Welcome to How I Afford NYC, a series that looks at how New Yorkers manage to get by in this crazy-expensive city. Today, we’re talking to Chris, a law student in his late 20s who lives in Downtown Brooklyn. He and his wife are currently getting by on her income as he shells out $30,000 in tuition. Someday they hope to buy a home, but are not sure that’s possible in New York City, even on two incomes.

The Basics

  • Name, age, occupation: I’m Chris and I’m in my late 20s. I’m currently in my last year of law school.
  • Living situation: My wife and I live in a 600-square foot 1-bedroom apartment in a new building in Downtown Brooklyn.
  • Annual salary: At the moment, none. My wife and I are currently living off a her single income. She works at an advertising agency, earning $85,000 annually. Her bi-monthly paycheck amounts to about $2,150.
  • Financial goal: While operating on a single income, I am trying as best I can to live within my means. Although I don’t have a strict budget, I am cautious about spending, as my wife and I are trying to still save on a monthly basis despite being on a single income. Eventually we’d like to buy a house — maybe in the next year or two. We’re planning to move out of state, though, since we wouldn’t be able to afford a house in New York, even on two incomes.

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My Monthly Fixed Costs

  • Rent $2,350.
  • Groceries: $400. We shop mostly at Key Food, Trader Joe’s and Brooklyn Fare.
  • Transportation: I pay $121 for a monthly Metrocard.
  • Utilities: Gas and electrical amounts to $320.
  • Phone: Still on the family plan.
  • Tuition: About $30,000 per year. This also includes $2,000 per year for health insurance. My wife is covered separately by her employers. Thankfully, I’ve already paid off my student loans.

My Biggest Indulgence: Takeout Pho, Three Times a Week

I order food delivery about three times a week, usually pho. Sometimes Mexican. It’s cheaper to cook, but ordering dinner to be delivered is convenient when I haven’t shopped for groceries in advance. I spend about $25 each time for my wife and me. And then I usually tack on a 20 percent tip.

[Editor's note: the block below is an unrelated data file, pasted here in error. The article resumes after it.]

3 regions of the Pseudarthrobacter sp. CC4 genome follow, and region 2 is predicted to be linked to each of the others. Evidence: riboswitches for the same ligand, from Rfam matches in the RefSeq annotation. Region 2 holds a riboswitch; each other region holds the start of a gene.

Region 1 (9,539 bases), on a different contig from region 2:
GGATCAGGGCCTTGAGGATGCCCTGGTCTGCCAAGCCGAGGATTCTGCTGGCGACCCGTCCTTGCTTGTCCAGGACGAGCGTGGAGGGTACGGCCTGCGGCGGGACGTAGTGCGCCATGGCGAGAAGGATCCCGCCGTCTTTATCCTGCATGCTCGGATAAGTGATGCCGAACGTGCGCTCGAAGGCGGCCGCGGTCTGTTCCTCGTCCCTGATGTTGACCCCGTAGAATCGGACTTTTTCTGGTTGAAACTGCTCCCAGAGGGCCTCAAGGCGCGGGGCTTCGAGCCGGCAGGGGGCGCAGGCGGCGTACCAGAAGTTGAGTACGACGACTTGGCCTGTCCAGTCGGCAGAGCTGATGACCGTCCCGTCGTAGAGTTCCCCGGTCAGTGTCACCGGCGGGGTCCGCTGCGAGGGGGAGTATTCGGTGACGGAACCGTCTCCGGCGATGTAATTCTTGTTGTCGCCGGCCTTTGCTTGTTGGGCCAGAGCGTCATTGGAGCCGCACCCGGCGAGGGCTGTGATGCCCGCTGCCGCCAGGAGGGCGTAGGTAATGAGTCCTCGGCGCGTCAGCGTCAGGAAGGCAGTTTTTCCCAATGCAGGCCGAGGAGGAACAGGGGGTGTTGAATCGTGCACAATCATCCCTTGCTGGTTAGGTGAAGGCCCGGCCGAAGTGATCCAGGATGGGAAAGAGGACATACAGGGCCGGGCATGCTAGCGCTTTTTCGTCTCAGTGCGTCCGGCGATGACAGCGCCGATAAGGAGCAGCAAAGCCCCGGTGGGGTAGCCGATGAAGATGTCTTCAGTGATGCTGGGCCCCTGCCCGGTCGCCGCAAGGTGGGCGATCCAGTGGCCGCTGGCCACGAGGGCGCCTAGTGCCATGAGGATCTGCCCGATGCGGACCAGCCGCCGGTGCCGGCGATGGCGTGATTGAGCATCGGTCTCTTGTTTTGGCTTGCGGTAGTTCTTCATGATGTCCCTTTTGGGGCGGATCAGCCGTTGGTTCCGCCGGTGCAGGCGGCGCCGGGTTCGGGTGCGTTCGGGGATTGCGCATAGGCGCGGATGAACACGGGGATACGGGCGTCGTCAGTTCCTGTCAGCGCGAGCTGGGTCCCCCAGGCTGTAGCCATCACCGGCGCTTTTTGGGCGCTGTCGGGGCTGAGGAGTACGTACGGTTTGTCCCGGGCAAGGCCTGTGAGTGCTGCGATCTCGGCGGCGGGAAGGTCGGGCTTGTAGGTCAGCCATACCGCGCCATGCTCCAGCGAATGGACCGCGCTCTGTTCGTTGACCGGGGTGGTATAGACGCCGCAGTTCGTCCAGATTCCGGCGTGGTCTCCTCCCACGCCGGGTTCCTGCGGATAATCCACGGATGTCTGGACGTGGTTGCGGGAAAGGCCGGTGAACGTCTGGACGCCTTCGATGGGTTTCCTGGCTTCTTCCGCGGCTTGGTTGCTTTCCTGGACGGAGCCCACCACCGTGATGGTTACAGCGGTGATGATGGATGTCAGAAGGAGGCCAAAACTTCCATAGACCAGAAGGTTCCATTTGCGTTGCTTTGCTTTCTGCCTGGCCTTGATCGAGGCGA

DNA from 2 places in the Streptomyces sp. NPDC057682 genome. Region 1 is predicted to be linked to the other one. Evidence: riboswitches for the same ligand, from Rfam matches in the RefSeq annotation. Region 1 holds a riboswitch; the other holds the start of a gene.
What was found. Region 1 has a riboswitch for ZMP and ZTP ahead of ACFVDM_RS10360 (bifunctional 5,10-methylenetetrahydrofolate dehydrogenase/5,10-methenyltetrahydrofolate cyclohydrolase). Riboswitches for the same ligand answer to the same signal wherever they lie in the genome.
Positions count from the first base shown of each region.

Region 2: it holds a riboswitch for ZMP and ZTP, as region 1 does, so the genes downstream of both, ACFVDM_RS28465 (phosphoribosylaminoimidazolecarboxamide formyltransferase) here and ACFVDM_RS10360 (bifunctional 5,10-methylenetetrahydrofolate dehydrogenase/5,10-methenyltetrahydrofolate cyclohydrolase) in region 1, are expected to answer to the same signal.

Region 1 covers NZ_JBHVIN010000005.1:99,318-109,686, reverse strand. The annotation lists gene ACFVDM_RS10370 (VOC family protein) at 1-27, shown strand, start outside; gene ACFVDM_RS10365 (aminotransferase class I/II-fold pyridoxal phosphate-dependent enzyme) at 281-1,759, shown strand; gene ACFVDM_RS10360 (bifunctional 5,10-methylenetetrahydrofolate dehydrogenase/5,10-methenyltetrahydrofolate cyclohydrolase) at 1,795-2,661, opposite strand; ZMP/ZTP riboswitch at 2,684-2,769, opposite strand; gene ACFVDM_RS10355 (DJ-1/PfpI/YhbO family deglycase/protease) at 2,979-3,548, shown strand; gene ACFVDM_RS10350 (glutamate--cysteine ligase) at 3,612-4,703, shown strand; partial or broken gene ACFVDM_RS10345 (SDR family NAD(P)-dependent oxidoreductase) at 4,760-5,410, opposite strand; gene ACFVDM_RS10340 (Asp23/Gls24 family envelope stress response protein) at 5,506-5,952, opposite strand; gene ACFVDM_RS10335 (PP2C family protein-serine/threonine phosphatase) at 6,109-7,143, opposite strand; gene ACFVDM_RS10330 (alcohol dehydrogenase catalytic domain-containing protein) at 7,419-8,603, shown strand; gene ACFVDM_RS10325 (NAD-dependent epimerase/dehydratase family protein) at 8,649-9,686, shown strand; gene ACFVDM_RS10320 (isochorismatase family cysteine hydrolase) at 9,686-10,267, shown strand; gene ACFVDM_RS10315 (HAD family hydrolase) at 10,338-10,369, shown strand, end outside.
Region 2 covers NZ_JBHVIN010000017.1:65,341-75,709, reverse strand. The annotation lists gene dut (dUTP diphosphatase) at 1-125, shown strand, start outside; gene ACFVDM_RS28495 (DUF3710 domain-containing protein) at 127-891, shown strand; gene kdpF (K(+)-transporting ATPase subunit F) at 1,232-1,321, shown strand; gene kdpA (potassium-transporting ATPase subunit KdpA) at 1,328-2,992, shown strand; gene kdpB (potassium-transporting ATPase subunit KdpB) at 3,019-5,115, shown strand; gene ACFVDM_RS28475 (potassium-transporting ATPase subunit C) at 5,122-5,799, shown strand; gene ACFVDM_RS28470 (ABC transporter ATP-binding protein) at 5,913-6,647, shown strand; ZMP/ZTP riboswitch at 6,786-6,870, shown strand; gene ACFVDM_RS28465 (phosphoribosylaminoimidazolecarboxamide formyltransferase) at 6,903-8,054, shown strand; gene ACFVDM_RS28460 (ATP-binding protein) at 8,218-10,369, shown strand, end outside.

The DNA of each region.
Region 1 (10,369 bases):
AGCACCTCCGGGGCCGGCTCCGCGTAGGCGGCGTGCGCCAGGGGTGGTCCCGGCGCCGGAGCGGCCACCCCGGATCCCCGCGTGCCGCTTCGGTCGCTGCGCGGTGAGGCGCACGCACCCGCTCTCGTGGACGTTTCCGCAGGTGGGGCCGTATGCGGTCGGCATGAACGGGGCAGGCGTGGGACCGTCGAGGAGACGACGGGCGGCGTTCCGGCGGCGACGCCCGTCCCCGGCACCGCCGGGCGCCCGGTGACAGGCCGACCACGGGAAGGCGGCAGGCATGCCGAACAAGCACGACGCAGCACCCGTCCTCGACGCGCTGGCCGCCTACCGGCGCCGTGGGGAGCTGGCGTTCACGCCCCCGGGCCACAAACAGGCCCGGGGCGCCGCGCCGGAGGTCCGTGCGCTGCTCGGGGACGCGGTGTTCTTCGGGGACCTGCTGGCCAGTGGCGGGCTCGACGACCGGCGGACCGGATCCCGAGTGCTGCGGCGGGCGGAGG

My Unavoidable Cash-Suck: Um, Tuition

Tuition and rent are my biggest cash sucks. I manage to afford the $30,000 annual tuition through a mix of savings from before grad school, support from my family, and a mix of scholarships and financial aid, which total $18,0000. Prior to law school, we’d been living out of state, where I was working as a journalist, making about $30,000.  We were only paying $1,000 a month in rent for a 2-bedroom house, which allowed me to build up some savings for grad school. Before starting grad school, I’d saved about $10,000.

When we first moved to the city, we lived in a smaller, less expensive apartment in a more remote part of Brooklyn. Eventually we decided to spend more on a bigger and more convenient place closer to my school. I spend a lot of time at home studying, so it’s important to me that I have some place comfortable to live.

Ways I Save: Law School Has Put the Brakes on My Social Life

I definitely go out less now that I am grad school. My wife is busy, too, so we typically only go out together once a week. I also try to save the typical ways — eating most of meals at home and opting for public transportation over cabs. I don’t pay for cable — I just stream whatever is on Netflix — which also keeps my monthly expenses low.

How Am I Doing? It’s Been Stressful, But I’m in the Clear

I think I have a handle on my finances right now. I’m almost out of school and soon we’ll have two incomes again. I have a job lined up and won’t have to worry about student debt because I’ve paid out of pocket thus far.

The past three years, my wife and I tried to be careful about spending money mostly by eating more at home, not buying too many clothes or other personal items. It was stressful, but I think we have done a good job of living within our means.

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